Professor Roman R. Ganta, M.Sc., Ph.D.
Director, Center of Excellence for Vector-Borne Diseases; Department of Diagnostic Medicine/Pathobiology; College of Veterinary Medicine, Kansas State University
Time: Tuesday 29th August, 11:00am
Venues: Cairns - A001-015 video linked to Townsville - 048-204
Ehrlichia chaffeensis Mutagenesis: Pathogenesis and Vaccine Development
Obligate intracellular bacteria (obligates) belonging to the order Rickettsiales (mostly transmitted by ticks) are responsible for causing diseases in people worldwide and also account for many diseases in agricultural and companion animals. Lack of an efficient system for targeted mutagenesis in obligates remains a major impediment in understanding microbial pathogenesis and in defining the functional significance of many genes. Challenges in creating targeted mutations may be attributed to the essential nature of genes selected for mutagenesis, intracellular replication dependence and the lack of methods to support extracellular growth. I will share our most recent data in developing mutagenesis methods in Ehrlichia chaffeensis, the causal agent of human monocytic ehrlichiosis, which also infects dogs and several other vertebrate hosts. Applications of mutagenesis in understanding the pathogenesis and vaccine development will also be discussed.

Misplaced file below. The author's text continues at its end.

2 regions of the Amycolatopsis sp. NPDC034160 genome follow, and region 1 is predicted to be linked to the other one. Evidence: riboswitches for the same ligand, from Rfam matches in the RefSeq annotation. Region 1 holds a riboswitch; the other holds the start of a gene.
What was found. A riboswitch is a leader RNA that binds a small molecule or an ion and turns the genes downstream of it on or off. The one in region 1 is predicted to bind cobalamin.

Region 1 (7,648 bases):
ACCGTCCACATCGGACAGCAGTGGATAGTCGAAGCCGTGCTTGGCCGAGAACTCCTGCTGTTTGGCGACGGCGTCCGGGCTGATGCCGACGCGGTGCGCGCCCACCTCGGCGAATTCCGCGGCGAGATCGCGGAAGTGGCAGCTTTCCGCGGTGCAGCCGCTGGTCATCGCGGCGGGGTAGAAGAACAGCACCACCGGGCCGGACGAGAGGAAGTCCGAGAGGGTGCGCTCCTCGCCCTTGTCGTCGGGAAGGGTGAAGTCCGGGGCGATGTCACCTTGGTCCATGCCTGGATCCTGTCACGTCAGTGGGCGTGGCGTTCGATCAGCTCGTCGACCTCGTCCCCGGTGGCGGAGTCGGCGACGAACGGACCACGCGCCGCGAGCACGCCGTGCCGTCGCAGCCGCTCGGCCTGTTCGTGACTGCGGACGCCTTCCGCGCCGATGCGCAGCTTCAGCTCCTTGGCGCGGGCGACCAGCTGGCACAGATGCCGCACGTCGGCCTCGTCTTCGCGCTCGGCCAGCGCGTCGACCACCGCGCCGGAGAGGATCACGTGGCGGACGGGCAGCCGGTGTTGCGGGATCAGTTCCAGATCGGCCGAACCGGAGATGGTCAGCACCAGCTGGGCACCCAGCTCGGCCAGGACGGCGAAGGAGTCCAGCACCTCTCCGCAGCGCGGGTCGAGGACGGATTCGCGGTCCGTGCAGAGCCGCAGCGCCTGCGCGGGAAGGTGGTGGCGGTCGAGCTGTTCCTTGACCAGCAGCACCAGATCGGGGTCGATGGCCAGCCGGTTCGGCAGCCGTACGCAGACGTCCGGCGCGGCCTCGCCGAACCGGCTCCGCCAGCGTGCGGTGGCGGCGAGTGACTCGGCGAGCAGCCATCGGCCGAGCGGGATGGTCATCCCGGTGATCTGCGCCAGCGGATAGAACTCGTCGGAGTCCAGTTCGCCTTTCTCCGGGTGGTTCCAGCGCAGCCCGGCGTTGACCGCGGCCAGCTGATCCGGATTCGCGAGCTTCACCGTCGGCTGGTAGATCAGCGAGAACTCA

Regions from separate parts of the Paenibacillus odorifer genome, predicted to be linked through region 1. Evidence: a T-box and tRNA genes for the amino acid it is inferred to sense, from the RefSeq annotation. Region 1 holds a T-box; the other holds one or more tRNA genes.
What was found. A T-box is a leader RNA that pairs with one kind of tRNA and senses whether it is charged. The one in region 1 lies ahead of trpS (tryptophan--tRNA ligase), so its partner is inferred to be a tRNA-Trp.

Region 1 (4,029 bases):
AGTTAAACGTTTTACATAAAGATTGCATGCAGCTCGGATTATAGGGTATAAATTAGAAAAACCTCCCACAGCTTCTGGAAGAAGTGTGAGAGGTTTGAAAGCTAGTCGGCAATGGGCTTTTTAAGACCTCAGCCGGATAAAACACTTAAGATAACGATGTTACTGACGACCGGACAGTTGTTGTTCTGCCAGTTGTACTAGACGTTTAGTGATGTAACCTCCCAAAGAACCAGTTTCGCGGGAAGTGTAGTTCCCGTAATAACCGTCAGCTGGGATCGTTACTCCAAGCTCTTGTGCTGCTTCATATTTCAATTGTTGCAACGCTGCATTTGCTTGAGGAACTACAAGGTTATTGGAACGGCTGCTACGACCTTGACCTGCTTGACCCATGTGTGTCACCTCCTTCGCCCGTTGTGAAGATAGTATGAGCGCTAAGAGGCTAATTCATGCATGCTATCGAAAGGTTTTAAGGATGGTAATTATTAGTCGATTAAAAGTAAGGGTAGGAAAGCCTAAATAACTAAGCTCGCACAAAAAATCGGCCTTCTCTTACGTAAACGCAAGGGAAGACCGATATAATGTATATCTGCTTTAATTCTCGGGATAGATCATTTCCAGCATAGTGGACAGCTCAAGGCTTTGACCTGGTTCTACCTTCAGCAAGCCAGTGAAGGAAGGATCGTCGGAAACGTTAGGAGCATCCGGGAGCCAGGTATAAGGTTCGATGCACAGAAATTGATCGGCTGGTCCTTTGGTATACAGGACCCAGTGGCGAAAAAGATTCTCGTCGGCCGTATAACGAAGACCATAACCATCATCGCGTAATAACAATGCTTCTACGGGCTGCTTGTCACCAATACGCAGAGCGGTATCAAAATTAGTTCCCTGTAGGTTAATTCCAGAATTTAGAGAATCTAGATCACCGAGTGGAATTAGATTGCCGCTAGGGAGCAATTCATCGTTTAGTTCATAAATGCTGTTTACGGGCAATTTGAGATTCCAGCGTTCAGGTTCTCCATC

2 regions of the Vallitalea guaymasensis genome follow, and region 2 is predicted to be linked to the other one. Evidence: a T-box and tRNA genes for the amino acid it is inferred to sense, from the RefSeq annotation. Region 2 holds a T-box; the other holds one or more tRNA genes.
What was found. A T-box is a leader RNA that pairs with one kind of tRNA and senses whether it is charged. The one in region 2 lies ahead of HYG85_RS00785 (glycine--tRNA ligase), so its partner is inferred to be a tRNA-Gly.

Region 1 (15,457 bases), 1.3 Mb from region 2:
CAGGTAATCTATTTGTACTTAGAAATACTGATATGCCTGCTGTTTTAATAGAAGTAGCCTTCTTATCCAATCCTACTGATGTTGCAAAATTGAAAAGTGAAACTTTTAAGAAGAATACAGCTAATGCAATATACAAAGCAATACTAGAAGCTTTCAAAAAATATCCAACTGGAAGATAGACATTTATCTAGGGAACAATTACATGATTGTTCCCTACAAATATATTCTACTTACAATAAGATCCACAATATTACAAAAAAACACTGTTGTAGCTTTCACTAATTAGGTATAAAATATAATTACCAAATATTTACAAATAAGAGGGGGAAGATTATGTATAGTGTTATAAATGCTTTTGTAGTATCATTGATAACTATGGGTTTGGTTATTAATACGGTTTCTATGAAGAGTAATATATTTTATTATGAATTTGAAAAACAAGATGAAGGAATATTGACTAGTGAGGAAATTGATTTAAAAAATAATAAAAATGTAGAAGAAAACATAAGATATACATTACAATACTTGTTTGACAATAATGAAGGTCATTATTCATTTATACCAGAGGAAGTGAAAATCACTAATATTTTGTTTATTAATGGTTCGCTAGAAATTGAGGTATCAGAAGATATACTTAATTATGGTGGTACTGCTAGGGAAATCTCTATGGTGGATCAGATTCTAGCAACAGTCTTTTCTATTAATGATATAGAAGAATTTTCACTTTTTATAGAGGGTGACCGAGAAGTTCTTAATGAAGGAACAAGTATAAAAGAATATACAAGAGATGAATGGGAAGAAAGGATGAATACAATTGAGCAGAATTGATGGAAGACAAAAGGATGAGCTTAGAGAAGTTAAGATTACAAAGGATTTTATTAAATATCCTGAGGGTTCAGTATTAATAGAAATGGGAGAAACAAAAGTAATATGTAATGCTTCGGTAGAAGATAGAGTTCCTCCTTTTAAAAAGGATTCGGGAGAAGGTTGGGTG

Biography: Roman Ganta, PhD, Professor and Director, Center of Excellence for Vector-Borne Diseases (http://www.vet.k-state.edu/research/cevbd/), Department of Diagnostic Medicine/Pathobiology, College of Veterinary Medicine, Kansas State University, Manhattan, KS, USA: Dr. Ganta is a biochemist and molecular microbiologist with a special research emphasis on vector-borne bacterial and parasitic diseases. His research since 1990 is focused on investigating important vector-borne diseases, most notably rickettsial diseases, Ehrlichiosis and Anaplasmosis, caused by ticks.